When there was just one machine and a single external drive, the network hardware was for all practical purposes the USB cable connecting the two devices. The chances of it failing were slim to none so we didn't specifically account for it in our backup solution - we just knew it would work. When the number of clients increased there was more equipment added out of necessity: an Ethernet backbone, a router or switch, a backup server, etc. Without thinking about it, at least from the position of restoring the data, we significantly increased the number of places a backup failure could happen. Having not thought about that, neither did we consider how to handle the additional potential for failure in our backup strategy. To be fair, a backup solution is seldom going to handle a major network failure autonomously. Something that large, though, isn't a concern because human intervention is required regardless. What the solution needs to account for are little failures that are never seen until you go to recover and can't. Call them gremlins, ghosts in the machine, whatever. I call them silent failures and they are perhaps the greatest reason why recovery fails.

Recovery is simple - find the tape (media) that has the data you want and restore it. Backup, that other interrelated beast that restore depends upon, is far more complex in that it requires a lot more time, energy, and thought to ensure that the one time you need to restore, you can do so and do so quickly and reliably - this is the backup strategy. The nature of the beast is that while the restore is the Holy Grail, the Quest for it resides in the backup strategy. Much time and energy should be expended in your quest so that when you need to restore, you can.

Pre-empting failures in larger networks

Whenever a network increases in size or there is a fundamental change in network structure, there is also an increase in the possibility of a failure. A failure is anything that prevents the backup of all clients from completing successfully during the backup window. If a backup extends outside of the window and completes, it is still considered a failure even though you can recover the data. Why? The whole goal is to get it all done inside the designated window - that too is part of a good backup strategy. Here are some things to look for that will help prevent failures from occurring or help you quickly identify and correct them when they do.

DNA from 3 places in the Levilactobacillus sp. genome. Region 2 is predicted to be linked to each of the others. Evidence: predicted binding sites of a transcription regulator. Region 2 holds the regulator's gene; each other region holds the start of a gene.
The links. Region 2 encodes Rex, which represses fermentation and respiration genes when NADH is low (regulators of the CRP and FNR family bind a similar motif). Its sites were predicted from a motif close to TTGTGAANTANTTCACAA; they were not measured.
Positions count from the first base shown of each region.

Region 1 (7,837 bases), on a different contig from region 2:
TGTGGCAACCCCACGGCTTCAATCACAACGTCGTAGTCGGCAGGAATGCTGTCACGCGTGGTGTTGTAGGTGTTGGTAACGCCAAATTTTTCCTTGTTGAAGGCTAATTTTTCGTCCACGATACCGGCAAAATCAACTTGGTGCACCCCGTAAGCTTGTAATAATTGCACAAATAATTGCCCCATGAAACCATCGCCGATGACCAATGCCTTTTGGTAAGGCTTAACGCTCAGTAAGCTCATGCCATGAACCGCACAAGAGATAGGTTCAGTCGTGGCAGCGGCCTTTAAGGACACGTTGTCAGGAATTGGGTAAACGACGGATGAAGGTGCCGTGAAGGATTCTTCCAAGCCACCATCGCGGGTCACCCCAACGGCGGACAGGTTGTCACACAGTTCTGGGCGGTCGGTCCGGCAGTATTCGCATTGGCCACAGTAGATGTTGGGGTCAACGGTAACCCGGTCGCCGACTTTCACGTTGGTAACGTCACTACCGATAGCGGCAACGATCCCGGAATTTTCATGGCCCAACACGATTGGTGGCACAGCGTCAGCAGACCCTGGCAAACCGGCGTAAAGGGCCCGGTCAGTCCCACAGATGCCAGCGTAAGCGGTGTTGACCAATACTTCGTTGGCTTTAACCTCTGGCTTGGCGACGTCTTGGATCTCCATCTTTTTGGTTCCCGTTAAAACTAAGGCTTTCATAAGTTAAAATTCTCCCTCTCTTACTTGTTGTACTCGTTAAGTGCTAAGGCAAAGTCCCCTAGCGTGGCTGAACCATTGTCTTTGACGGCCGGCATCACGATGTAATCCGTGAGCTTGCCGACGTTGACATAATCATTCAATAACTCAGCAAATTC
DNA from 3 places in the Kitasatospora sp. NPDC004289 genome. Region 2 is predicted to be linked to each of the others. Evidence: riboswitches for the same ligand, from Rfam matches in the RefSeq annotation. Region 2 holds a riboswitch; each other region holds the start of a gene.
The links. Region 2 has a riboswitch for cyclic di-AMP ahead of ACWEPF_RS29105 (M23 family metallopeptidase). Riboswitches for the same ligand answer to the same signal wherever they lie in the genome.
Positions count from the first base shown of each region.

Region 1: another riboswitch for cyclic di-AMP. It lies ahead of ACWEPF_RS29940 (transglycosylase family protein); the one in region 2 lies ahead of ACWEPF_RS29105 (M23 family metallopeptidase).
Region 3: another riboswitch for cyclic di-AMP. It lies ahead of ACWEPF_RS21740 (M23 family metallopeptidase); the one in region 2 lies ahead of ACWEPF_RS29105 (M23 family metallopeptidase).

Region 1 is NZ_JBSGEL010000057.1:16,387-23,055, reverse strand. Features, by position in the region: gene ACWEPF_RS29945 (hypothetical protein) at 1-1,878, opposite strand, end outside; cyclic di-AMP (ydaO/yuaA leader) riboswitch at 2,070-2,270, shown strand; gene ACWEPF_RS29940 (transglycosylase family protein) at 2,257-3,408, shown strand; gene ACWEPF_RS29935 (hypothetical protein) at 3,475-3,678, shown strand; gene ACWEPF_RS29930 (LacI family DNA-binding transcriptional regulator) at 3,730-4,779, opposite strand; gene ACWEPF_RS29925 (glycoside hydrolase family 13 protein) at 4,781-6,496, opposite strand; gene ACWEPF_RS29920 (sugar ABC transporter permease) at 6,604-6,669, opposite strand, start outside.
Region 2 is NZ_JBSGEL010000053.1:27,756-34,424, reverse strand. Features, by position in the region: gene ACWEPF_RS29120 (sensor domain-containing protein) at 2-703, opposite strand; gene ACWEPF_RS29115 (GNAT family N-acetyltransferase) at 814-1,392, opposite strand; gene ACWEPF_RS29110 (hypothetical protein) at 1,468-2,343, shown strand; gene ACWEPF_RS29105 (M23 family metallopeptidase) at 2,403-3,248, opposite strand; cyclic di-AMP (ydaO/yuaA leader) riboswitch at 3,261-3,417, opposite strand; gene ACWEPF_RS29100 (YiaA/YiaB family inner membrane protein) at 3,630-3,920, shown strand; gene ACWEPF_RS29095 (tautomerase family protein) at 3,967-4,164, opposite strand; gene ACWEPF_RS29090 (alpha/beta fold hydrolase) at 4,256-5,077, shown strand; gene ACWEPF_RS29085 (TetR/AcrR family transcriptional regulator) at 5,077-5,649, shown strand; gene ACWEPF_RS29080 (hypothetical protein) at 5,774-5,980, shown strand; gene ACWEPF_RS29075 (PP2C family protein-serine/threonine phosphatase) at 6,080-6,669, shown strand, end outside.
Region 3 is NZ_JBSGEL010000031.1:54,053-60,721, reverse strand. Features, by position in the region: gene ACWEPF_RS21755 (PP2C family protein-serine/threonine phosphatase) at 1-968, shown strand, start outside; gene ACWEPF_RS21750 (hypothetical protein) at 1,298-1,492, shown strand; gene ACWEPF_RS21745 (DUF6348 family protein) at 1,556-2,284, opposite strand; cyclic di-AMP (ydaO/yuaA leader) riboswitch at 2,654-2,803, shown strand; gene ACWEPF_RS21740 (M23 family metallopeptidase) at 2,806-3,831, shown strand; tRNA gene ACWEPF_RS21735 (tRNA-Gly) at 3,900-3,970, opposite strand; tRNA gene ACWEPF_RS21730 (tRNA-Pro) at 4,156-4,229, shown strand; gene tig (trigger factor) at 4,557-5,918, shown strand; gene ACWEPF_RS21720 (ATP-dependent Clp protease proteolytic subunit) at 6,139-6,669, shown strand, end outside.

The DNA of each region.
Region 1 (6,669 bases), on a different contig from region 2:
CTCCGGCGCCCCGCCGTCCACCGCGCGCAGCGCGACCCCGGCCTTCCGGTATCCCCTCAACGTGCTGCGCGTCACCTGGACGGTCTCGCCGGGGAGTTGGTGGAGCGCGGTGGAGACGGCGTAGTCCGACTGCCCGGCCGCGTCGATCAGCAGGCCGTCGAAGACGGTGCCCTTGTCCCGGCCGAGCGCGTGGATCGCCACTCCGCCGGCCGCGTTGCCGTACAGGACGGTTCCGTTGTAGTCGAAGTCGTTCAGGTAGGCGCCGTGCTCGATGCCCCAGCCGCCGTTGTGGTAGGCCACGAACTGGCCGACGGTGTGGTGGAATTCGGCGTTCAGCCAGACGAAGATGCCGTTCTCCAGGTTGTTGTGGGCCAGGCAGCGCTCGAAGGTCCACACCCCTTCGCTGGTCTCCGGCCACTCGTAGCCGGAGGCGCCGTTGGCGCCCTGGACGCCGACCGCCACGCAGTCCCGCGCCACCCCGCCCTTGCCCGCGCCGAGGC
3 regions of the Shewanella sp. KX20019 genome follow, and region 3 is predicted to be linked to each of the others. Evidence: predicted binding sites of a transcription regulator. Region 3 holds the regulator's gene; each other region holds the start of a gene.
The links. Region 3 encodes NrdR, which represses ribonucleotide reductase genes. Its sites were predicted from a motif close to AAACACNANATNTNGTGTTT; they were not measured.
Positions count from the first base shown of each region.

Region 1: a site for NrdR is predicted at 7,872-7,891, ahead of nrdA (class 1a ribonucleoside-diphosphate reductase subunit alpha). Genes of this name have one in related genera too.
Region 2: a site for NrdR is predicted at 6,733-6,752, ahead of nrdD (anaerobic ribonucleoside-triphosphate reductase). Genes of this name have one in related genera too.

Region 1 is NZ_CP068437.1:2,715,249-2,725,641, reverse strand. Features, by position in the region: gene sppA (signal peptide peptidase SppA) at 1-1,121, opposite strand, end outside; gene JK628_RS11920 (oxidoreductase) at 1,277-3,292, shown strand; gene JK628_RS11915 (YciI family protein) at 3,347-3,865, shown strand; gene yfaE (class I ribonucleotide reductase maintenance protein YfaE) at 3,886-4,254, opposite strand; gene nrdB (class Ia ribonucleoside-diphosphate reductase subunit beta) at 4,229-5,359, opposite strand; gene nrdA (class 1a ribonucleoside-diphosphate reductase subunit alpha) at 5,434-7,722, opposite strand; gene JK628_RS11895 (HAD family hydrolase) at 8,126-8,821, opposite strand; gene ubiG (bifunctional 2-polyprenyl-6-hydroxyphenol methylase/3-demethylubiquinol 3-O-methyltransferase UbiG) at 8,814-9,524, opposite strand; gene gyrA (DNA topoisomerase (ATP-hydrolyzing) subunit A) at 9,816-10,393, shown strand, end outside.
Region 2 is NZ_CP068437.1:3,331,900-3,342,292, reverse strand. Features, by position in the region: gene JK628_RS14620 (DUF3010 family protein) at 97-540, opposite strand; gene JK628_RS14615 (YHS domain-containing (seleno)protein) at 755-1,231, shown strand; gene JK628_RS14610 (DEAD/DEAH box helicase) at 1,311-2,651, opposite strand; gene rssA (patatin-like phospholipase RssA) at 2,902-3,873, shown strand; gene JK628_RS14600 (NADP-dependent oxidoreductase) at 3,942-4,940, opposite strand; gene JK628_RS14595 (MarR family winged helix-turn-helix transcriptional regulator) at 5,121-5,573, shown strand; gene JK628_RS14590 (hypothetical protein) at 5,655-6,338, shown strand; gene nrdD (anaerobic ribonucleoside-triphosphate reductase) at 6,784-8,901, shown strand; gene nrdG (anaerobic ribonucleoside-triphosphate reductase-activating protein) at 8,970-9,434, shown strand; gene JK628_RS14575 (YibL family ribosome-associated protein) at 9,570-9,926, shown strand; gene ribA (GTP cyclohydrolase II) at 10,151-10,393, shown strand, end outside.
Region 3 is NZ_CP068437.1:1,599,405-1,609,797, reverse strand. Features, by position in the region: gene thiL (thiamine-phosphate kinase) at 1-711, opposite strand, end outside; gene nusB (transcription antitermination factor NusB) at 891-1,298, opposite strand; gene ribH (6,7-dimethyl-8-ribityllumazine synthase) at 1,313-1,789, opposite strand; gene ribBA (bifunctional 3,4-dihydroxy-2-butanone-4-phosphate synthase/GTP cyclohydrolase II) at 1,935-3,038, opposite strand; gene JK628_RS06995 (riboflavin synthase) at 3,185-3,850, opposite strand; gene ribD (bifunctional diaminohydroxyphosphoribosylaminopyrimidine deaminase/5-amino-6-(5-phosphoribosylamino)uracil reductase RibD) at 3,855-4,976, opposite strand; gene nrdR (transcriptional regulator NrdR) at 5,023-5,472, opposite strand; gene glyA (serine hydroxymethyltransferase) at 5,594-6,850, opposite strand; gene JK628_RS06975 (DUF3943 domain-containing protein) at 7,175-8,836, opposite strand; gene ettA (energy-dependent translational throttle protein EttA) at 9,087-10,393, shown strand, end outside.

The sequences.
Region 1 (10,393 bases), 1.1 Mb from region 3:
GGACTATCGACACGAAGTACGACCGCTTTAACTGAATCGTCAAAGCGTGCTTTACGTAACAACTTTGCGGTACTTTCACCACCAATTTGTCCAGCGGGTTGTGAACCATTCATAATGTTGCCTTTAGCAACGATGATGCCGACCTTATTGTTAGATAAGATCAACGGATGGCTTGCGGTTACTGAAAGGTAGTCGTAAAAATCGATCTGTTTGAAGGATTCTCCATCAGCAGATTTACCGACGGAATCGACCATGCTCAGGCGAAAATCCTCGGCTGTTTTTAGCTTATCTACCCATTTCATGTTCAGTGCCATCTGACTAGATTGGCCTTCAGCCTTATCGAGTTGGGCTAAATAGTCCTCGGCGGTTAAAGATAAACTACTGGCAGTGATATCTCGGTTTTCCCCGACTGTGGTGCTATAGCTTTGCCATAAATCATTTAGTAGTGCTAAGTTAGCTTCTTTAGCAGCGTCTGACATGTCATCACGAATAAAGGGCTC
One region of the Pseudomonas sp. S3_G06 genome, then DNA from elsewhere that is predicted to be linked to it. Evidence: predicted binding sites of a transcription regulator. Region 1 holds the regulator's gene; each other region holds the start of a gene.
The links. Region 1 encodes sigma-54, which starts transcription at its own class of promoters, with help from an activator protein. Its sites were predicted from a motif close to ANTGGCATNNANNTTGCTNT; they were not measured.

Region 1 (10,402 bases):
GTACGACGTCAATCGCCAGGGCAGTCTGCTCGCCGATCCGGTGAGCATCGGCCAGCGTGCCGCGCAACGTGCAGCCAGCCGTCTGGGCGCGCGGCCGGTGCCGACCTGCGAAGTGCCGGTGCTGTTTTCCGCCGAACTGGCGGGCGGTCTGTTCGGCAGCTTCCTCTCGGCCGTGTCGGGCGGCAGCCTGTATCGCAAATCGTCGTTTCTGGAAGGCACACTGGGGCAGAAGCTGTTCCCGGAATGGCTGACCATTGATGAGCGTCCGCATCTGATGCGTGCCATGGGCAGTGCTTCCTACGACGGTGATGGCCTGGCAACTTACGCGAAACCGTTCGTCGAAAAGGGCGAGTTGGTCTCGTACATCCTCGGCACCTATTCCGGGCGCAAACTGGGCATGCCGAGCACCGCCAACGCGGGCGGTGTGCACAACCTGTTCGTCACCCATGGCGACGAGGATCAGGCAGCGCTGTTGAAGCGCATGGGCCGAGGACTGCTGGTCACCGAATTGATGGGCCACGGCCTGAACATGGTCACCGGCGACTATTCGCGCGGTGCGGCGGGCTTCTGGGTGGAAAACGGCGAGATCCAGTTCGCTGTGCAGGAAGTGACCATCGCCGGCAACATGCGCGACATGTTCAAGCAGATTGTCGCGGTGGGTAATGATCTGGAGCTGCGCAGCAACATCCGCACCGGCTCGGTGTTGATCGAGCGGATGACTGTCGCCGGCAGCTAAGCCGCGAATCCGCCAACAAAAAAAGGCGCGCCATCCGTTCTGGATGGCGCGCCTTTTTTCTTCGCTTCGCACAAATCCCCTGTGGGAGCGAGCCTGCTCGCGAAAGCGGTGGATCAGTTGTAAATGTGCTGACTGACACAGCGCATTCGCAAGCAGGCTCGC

NIC and the Network

Whenever a client is added to the backup system, make sure the NIC and the network path can handle the throughput of the backup. A good tape drive (SDLT, LTO2, LTO3) can clock in anywhere from 30-80MB/s (megabytes/second) and you want it running at its fastest speed - it means your system will give you the smallest window it is capable of. Lets say you are running 100Base-TX (Fast Ethernet.) You will have a theoretical maximum throughput over the network of 12.5MB/s. Let's be optimistic and assume a 10MB/s constant rate (assuming no other bottlenecks in the network.) Even then, for tape drives that run on the slower side, it would only be running at a third of its rated speed. If you are using a slower tape drive, then 100Base-T would be suitable but for the faster drives, the clients should be on a Gigabit Ethernet (1000Base-T) network or fiber. If the NIC or the network cannot keep up with the BRS it can break your window. For a small saveset, it is not as big an issue, but it could become one as the data grows. For backing up large storage arrays or JBODs you will need to make sure your NIC and the network path from the client to the BRS have the throughput to maximize the tape drives rated capacity.

Tape Drives

If the tape drive cannot keep up with the amount of data you are sending you need to get a bigger tape drive. If your software can handle multiple tape drives, just add another one and configure the software appropriately (some packages require additional licensing for additional tape drives.) If your software can only write to one at a time then a faster one is going to be necessary or consider a D2D (Disk To Disk) solution. So how do you tell if the tape drive is keeping up? In the case of program like Legato and NetBackup, the GUI shows how much is getting written by the drive in real time. If your software doesn't have that capability then there is a simple way to figure it out. When the network is idle, copy a large file (100+MB) from the client to the backup server using either an ftp or scp (secure copy) client. When it is done, either will tell you how long it took and give you a data rate. Do this for any client you choose. Compare your results against the published speed of your tape drive and upgrade the drive if necessary.

The Incedible Vanishing Client